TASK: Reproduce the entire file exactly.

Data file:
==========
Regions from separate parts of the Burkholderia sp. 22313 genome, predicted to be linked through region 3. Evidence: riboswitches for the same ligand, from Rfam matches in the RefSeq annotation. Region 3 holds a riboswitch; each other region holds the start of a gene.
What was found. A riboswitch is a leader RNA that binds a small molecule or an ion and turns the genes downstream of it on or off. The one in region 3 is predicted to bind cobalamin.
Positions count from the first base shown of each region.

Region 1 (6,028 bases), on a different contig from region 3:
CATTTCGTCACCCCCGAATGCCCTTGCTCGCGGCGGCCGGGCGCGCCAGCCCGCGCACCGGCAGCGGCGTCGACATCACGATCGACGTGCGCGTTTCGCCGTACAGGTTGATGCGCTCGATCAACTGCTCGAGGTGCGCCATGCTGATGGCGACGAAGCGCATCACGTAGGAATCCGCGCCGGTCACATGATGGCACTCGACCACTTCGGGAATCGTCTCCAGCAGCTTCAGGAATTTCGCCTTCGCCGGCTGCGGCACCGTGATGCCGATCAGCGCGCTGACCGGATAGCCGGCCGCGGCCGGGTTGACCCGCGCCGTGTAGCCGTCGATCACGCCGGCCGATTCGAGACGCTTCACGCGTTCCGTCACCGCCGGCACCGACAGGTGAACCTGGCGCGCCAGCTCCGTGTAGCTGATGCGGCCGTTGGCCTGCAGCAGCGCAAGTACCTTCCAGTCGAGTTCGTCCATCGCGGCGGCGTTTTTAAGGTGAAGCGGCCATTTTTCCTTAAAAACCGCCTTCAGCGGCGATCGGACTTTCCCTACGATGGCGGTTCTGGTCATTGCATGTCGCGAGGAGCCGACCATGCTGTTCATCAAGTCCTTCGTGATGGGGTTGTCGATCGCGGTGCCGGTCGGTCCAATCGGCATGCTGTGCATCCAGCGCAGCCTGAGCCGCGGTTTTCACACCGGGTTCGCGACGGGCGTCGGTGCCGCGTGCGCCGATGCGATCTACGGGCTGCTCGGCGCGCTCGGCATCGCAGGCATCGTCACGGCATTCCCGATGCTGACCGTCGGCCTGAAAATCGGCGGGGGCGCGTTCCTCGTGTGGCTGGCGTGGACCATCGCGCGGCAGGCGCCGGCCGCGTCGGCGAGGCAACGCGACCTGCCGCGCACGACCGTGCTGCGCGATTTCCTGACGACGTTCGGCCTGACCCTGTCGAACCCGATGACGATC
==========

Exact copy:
Regions from separate parts of the Burkholderia sp. 22313 genome, predicted to be linked through region 3. Evidence: riboswitches for the same ligand, from Rfam matches in the RefSeq annotation. Region 3 holds a riboswitch; each other region holds the start of a gene.
What was found. A riboswitch is a leader RNA that binds a small molecule or an ion and turns the genes downstream of it on or off. The one in region 3 is predicted to bind cobalamin.
Positions count from the first base shown of each region.

Region 1 (6,028 bases), on a different contig from region 3:
CATTTCGTCACCCCCGAATGCCCTTGCTCGCGGCGGCCGGGCGCGCCAGCCCGCGCACCGGCAGCGGCGTCGACATCACGATCGACGTGCGCGTTTCGCCGTACAGGTTGATGCGCTCGATCAACTGCTCGAGGTGCGCCATGCTGATGGCGACGAAGCGCATCACGTAGGAATCCGCGCCGGTCACATGATGGCACTCGACCACTTCGGGAATCGTCTCCAGCAGCTTCAGGAATTTCGCCTTCGCCGGCTGCGGCACCGTGATGCCGATCAGCGCGCTGACCGGATAGCCGGCCGCGGCCGGGTTGACCCGCGCCGTGTAGCCGTCGATCACGCCGGCCGATTCGAGACGCTTCACGCGTTCCGTCACCGCCGGCACCGACAGGTGAACCTGGCGCGCCAGCTCCGTGTAGCTGATGCGGCCGTTGGCCTGCAGCAGCGCAAGTACCTTCCAGTCGAGTTCGTCCATCGCGGCGGCGTTTTTAAGGTGAAGCGGCCATTTTTCCTTAAAAACCGCCTTCAGCGGCGATCGGACTTTCCCTACGATGGCGGTTCTGGTCATTGCATGTCGCGAGGAGCCGACCATGCTGTTCATCAAGTCCTTCGTGATGGGGTTGTCGATCGCGGTGCCGGTCGGTCCAATCGGCATGCTGTGCATCCAGCGCAGCCTGAGCCGCGGTTTTCACACCGGGTTCGCGACGGGCGTCGGTGCCGCGTGCGCCGATGCGATCTACGGGCTGCTCGGCGCGCTCGGCATCGCAGGCATCGTCACGGCATTCCCGATGCTGACCGTCGGCCTGAAAATCGGCGGGGGCGCGTTCCTCGTGTGGCTGGCGTGGACCATCGCGCGGCAGGCGCCGGCCGCGTCGGCGAGGCAACGCGACCTGCCGCGCACGACCGTGCTGCGCGATTTCCTGACGACGTTCGGCCTGACCCTGTCGAACCCGATGACGATC